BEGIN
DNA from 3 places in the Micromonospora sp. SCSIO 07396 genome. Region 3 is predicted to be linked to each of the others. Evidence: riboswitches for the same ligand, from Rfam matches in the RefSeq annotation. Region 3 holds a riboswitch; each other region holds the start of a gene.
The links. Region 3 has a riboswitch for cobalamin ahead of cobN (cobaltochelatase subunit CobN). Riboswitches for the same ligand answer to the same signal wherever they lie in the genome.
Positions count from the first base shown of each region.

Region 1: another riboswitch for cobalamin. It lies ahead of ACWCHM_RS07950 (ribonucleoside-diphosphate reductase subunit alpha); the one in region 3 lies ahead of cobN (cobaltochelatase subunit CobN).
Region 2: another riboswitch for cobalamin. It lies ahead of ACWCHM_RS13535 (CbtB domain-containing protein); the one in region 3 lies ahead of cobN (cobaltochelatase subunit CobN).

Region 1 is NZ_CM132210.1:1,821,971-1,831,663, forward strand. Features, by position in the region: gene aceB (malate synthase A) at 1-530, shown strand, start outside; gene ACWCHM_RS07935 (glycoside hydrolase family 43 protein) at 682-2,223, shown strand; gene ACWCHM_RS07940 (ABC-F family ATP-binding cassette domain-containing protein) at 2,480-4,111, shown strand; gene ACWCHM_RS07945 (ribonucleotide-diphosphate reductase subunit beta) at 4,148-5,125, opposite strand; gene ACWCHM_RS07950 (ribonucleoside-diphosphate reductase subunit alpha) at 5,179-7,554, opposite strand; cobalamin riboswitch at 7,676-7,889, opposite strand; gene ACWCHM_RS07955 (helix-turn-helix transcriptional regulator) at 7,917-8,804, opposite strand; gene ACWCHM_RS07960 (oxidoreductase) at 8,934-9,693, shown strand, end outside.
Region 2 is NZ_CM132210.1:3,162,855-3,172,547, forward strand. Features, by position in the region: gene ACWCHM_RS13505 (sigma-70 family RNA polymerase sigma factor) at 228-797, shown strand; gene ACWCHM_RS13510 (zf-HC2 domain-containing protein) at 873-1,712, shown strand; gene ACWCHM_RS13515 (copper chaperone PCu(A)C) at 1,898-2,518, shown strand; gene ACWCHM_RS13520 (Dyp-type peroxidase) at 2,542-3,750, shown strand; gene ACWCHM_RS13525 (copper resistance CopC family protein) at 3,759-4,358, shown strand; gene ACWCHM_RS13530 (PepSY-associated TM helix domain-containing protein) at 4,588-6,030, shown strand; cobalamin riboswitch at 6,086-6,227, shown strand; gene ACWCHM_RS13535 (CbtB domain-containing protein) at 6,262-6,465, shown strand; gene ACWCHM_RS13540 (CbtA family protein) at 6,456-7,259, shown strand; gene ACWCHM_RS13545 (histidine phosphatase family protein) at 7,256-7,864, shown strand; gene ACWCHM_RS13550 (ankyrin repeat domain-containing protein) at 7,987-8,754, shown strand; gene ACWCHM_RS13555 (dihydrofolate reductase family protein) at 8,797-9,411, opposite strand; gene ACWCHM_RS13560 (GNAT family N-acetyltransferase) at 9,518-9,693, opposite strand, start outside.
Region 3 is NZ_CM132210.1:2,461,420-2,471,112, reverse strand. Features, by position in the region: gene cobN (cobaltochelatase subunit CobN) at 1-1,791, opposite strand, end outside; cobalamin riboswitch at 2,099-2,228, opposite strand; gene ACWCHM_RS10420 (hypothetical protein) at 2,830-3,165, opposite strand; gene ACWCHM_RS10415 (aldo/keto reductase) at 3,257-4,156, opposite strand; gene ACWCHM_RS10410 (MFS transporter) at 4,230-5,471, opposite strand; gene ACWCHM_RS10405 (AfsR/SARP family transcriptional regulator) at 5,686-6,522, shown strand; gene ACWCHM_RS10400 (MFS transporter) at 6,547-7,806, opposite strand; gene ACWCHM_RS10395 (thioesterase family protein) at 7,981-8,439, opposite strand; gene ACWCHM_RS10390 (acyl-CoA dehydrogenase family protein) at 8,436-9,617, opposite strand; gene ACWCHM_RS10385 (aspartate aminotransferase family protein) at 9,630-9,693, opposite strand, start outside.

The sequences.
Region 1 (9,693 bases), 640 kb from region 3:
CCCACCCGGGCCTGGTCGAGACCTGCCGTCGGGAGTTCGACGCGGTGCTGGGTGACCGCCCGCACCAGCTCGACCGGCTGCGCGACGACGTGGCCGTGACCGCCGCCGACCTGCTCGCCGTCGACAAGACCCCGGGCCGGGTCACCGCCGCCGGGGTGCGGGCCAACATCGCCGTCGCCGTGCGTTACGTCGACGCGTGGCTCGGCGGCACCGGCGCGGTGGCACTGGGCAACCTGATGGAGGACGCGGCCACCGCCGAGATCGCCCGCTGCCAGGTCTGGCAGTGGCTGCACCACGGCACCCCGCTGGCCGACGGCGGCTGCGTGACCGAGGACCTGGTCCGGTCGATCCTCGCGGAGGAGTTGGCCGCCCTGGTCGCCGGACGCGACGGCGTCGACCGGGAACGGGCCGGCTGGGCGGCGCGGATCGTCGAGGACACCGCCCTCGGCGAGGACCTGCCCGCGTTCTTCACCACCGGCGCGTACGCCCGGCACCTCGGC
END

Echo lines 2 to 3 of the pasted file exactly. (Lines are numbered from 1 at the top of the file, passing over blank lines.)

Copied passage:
The links. Region 3 has a riboswitch for cobalamin ahead of cobN (cobaltochelatase subunit CobN). Riboswitches for the same ligand answer to the same signal wherever they lie in the genome.
Positions count from the first base shown of each region.